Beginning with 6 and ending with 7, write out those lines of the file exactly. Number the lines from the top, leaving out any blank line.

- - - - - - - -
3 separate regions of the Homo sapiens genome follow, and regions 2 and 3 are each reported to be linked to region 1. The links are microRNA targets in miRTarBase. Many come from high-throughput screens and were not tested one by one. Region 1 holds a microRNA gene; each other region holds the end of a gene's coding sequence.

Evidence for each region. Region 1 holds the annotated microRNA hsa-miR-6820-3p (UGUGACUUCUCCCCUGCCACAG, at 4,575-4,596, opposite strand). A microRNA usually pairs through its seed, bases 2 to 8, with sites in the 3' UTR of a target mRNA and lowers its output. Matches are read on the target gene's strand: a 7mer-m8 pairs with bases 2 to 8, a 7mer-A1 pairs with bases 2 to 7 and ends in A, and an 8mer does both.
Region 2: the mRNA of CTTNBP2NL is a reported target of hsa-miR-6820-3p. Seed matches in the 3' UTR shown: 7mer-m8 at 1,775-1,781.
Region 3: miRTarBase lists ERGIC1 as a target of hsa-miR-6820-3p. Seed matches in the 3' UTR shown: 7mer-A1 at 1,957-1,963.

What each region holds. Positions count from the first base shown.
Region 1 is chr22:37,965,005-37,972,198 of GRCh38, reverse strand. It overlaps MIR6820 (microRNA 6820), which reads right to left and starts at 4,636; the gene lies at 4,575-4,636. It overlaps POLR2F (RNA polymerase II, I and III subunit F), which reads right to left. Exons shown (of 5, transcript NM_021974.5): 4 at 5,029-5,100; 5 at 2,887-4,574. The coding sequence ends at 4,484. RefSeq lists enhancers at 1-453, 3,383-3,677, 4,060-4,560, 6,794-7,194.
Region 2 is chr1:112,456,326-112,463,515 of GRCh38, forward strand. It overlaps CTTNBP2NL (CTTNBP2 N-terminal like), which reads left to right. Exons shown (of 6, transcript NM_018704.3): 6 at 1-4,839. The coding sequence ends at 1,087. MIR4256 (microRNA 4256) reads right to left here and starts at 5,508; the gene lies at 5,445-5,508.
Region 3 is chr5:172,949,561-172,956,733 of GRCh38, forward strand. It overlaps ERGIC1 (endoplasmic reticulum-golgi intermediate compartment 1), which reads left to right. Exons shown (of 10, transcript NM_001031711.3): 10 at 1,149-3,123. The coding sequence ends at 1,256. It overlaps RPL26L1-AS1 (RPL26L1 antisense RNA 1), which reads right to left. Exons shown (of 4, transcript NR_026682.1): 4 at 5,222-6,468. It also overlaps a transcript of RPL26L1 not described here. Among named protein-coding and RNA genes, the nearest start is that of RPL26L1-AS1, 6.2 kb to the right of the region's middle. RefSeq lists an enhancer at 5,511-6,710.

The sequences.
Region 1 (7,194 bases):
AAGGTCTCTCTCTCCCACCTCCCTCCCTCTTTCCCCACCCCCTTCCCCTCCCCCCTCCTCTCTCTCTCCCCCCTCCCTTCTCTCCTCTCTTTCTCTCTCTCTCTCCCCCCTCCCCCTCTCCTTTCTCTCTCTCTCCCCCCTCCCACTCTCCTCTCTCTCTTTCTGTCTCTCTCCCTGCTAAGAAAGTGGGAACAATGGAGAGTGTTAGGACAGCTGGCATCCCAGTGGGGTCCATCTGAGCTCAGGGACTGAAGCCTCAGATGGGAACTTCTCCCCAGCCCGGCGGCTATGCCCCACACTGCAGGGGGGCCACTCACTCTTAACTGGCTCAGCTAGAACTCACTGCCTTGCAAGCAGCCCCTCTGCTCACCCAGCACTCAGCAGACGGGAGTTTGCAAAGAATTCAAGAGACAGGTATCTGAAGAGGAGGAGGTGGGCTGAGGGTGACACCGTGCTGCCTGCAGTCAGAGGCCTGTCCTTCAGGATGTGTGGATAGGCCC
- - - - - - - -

Region 1 is chr22:37,965,005-37,972,198 of GRCh38, reverse strand. It overlaps MIR6820 (microRNA 6820), which reads right to left and starts at 4,636; the gene lies at 4,575-4,636. It overlaps POLR2F (RNA polymerase II, I and III subunit F), which reads right to left. Exons shown (of 5, transcript NM_021974.5): 4 at 5,029-5,100; 5 at 2,887-4,574. The coding sequence ends at 4,484. RefSeq lists enhancers at 1-453, 3,383-3,677, 4,060-4,560, 6,794-7,194.
Region 2 is chr1:112,456,326-112,463,515 of GRCh38, forward strand. It overlaps CTTNBP2NL (CTTNBP2 N-terminal like), which reads left to right. Exons shown (of 6, transcript NM_018704.3): 6 at 1-4,839. The coding sequence ends at 1,087. MIR4256 (microRNA 4256) reads right to left here and starts at 5,508; the gene lies at 5,445-5,508.